In a recent short communication published within the journal Addictive Behaviors Reports, researchers explored associations between cannabis vaping and using other substances. They examined if the association differed between cannabis vape users and cannabis users who didn’t vape.
Short Communication: The association between cannabis vaping and other substance use. Image Credit: Daisy Daisy / Shutterstock
Although smoking continues to be probably the most prevalent type of cannabis use, with the rise in popularity of vapes, using cannabis vapes has increased significantly, especially amongst adolescents. Statistics indicate that the incidence of cannabis vaping has almost doubled amongst adolescents between 2017 and 2020. Surveys from 2022 show that close to fifteen% of the scholars in twelfth grade report using cannabis vapes up to now month, and the proportion of adults who use cannabis vapes has also increased up to now few years.
Vaping is the technique of heating a liquid mixture containing a substance, similar to nicotine or cannabis, to the purpose that it turns into an aerosolized vapor that may then be inhaled. In comparison with smoking tobacco cigarettes or cannabis substances, vaping is perceived to be safer resulting from the absence of combustion-associated toxins.
Moreover, the doubtless greater pharmacodynamic effects and skill to vape discretely in public add to the recognition of cannabis vaping. Nonetheless, while it may well be assumed that individuals who vape nicotine might naturally take pleasure in cannabis vaping resulting from their familiarity with the method, it is just not clear whether cannabis vaping also increases using other substances.
Concerning the study
In the current study, the researchers examined the association between cannabis vaping and using other substances by evaluating three potential causes for such an association. They first examined whether familiarity with vaping devices through cannabis vaping increases the tendency to make use of other substances.
The second potential explanation addresses the perceptions of lower health risks related to vaping, which might imply that these individuals can be less more likely to take pleasure in using other substances that could possibly be harmful. The third potential explanation is predicated on the upper pharmacodynamic effects of cannabis vaping, which means an increased use of other substances to further these effects. For the study, the researchers analyzed data from a study called Population Assessment of Tobacco and Health or PATH that surveyed tobacco use amongst youths and adults in a nationally representative sample set.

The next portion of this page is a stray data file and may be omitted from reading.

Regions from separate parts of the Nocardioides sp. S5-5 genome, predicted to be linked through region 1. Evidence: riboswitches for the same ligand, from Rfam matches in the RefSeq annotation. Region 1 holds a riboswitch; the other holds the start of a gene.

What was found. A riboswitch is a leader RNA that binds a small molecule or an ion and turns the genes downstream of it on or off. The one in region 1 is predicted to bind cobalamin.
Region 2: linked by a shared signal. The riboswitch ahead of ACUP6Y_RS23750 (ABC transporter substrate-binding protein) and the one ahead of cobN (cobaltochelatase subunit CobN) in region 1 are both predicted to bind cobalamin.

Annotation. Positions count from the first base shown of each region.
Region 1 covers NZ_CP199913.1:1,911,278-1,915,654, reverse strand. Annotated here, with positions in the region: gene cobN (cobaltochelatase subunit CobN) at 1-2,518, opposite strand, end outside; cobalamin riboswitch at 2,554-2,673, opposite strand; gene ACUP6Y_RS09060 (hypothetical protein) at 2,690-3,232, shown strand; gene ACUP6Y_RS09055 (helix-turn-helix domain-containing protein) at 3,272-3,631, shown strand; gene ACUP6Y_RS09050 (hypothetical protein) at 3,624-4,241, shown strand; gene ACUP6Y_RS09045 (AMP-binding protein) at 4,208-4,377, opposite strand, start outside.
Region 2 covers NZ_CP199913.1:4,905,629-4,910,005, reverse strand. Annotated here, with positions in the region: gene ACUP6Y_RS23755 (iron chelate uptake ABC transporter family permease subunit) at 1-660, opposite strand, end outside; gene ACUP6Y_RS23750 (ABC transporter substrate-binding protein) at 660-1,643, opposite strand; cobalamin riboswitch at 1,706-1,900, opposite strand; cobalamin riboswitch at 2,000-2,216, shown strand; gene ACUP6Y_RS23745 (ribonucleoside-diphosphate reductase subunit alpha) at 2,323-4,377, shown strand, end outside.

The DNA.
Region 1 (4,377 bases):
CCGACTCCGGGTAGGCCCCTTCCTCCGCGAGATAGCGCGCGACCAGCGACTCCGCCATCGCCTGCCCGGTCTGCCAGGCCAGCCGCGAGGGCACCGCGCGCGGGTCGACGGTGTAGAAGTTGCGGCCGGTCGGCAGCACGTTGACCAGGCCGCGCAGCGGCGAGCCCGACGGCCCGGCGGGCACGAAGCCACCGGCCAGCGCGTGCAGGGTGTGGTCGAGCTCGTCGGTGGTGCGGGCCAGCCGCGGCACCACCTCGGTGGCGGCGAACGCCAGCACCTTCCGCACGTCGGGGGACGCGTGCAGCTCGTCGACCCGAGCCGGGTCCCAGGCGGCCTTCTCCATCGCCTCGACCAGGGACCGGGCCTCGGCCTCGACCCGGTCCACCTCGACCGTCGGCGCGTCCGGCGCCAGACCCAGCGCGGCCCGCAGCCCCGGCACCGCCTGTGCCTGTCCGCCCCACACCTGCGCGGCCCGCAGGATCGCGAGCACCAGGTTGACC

The self-reported use of cannabis vapes up to now 12 months was determined using two questions on using electronic nicotine products and marijuana waxes, concentrates, marijuana, hash oil, or tetrahydrocannabinol (THC) in an electronic nicotine product. Individuals who answered affirmatively to each questions were considered cannabis vapers, while those individuals who used cannabis in other forms, similar to eating or smoking, were categorized as non-vaping cannabis users.
Seven categories were explored for analyzing using other substances related to cannabis vaping, similar to using cigars, cigarettes, alcohol, electronic(e)-cigarettes, other tobacco products, illicit drugs, and misuse of prescribed drugs. Sociodemographic characteristics similar to sex, age, ethnicity and race, education levels, and household income, in addition to some psychosocial variables, were considered throughout the evaluation.
The outcomes indicated that one-third of the individuals who reported using cannabis up to now 12 months used cannabis vapes, and the sociodemographic evaluation showed that cannabis vapers were more educated, younger, and customarily not of non-Hispanic black ethnicity, as in comparison with cannabis users who didn’t vape. Self-perceptions of fine mental health were also lower amongst cannabis vapers.
Individuals who used cannabis vapes also showed a better prevalence of using other substances similar to alcohol, cigars, cigarettes, illicit drugs, e-cigarettes, and other tobacco products, in addition to the tendency to misuse prescribed drugs. While the prevalence of alcohol consumption was not substantially different between cannabis users who vaped and those that didn’t vape, the prevalence of other substance use similar to cigars, illicit drugs, and other tobacco products, and misuse of prescribed drugs varied significantly between cannabis vapers and individuals who consumed cannabis through other modes similar to smoking or eating.
Moreover, the prevalence of cannabis vaping was highest amongst adolescents between the ages of 12 and 17 years and was found to diminish with age. Amongst individuals between the ages of 25 and 34, cannabis vapers constituted roughly 35%, while only 8.5% of cannabis users above the age of 65 reported using cannabis vapes.
Overall, the findings suggested that cannabis vaping was related to using other substances similar to alcohol, cigars, cigarettes, other tobacco products, illicit drugs, and prescription drug misuse. The usage of cannabis vapes was also higher amongst youths and adolescents and was observed to diminish with increasing age.